San Diego police, DEA seize fentanyl and meth, arrest two people

By SDCN Editor

San Diego, CA–The DEA Narcotics Task Force and the San Diego Police Department seized 38 pounds of methamphetamine and 41,000 counterfeit fentanyl pills off the streets, and two men were taken into custody.

In April of this year, investigators developed information about the transportation of dangerous drugs to the San Diego area.

An operation in May led to the recovery of 9 pounds of methamphetamine. In June, another operation led to the recovery of 10,000 counterfeit fentanyl pills. A second operation that month led to the seizure of 29 pounds of methamphetamine, 31,000 counterfeit fentanyl pills, and 600 tabs of MDMA/ecstasy.

Authorities arrested 28-year-old Luis Solorzano-Bautista and 23-year-old Brandon Diaz in connection with the illegal narcotics.

“There is no doubt these drug seizures saved our neighborhoods from overdoses and death.” said
San Diego Police Chief David Nisleit. “These types of operations would not be possible without
our partners on the DEA Narcotics Task Force.”

“We appreciate the hard work and dedication of our agents and partners on the Narcotics Task
Force,” said DEA Special Agent in Charge Shelly Howe. “The partnerships between our agencies are critical to the success of removing drugs from the streets and holding those who sell the drugs accountable.”

“Counterfeit fentanyl pills” is a term used to describe pills made by an unknown, illicit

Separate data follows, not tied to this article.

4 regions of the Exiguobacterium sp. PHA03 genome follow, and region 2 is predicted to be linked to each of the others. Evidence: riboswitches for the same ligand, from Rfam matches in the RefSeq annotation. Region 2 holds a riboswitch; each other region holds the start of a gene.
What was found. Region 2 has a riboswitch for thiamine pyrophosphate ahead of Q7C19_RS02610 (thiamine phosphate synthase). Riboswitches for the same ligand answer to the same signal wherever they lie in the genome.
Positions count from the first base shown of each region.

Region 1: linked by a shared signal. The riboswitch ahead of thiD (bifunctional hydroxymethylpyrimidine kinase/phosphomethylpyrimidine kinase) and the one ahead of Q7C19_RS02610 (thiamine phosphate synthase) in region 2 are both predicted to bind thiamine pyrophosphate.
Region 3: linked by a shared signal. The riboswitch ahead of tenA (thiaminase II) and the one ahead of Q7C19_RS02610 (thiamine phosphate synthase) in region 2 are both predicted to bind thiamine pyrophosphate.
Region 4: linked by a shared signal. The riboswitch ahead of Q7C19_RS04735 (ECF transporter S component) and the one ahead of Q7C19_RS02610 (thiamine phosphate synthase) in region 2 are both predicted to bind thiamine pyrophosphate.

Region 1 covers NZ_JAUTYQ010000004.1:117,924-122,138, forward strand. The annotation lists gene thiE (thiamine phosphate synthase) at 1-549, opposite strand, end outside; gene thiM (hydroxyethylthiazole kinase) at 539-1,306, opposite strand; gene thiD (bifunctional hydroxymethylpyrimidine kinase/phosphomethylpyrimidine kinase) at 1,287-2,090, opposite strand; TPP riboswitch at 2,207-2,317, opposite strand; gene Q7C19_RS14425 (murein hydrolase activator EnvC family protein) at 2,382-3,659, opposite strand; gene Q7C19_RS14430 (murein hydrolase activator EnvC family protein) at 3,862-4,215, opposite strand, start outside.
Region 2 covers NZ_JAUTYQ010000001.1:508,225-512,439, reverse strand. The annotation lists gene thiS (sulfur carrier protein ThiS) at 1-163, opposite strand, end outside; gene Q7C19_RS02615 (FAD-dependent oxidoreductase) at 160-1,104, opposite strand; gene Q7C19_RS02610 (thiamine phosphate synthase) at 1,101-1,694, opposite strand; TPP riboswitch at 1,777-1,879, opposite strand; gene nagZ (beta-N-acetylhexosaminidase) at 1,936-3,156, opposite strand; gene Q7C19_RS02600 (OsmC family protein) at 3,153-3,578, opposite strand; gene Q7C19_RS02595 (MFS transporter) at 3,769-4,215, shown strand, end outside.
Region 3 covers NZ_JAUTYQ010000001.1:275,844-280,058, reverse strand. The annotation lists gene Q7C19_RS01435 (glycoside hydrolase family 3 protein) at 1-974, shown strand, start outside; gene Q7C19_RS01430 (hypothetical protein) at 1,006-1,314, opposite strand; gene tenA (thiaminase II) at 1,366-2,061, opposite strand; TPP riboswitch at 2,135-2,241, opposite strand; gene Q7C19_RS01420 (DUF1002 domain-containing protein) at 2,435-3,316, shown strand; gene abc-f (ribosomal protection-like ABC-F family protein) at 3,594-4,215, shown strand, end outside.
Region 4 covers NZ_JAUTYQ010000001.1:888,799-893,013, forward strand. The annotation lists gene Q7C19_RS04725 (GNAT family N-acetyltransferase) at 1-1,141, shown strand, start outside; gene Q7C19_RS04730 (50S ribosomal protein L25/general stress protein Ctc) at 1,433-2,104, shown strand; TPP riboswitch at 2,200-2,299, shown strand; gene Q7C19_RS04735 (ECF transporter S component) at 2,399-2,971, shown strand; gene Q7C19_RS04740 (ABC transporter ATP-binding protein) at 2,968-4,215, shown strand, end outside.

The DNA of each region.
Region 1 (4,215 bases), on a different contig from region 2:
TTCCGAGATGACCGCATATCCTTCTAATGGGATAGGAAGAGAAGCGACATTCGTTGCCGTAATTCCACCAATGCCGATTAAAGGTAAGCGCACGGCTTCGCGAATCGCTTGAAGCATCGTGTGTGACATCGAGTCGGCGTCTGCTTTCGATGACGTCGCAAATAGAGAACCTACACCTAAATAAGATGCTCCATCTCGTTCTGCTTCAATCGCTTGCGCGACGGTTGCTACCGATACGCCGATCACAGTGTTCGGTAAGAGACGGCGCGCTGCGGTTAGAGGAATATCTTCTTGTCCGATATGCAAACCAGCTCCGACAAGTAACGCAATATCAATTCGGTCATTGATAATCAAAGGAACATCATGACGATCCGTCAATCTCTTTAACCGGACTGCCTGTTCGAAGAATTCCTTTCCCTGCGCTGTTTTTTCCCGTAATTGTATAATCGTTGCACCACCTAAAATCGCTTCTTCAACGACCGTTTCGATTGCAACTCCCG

manufacturer. These pills often contain fentanyl and other harmful drugs.

The DEA Laboratory has found that, of the fentanyl-laced fake prescription pills analyzed in 2022, six out of ten now contain a potentially lethal dose of fentanyl. This is an increase from DEA’s previous announcement in 2021 that four out of ten fentanyl-laced fake prescription pills were found to contain a potentially lethal dose, the DEA states.

“More than half of the fentanyl-laced fake prescription pills being trafficked in communities across the country now contain a potentially deadly dose of fentanyl. This marks a dramatic increase – from four out of ten to six out of ten – in the number of pills that can kill,” said DEA Administrator Anne Milgram.

Last year, the DEA issued a Public Safety Alert on the widespread drug trafficking of fentanyl-laced fake prescription pills in American communities. These pills are largely made by two Mexican drug cartels, the Sinaloa Cartel, and the Jalisco Cartel, to look identical to real prescription medications, including OxyContin, Percocet, and Xanax, and they are often deadly.

In 2021, the DEA seized more than 20.4 million fake prescription pills. Earlier this year, the DEA conducted a nationwide operational surge to target the trafficking of fentanyl-laced fake prescription pills and, in just over three months, seized 10.2 million fake pills in all 50 states.

Through its One Pill Can Kill campaign, the DEA is working to alert the American public of the dangers of fake prescription pills.

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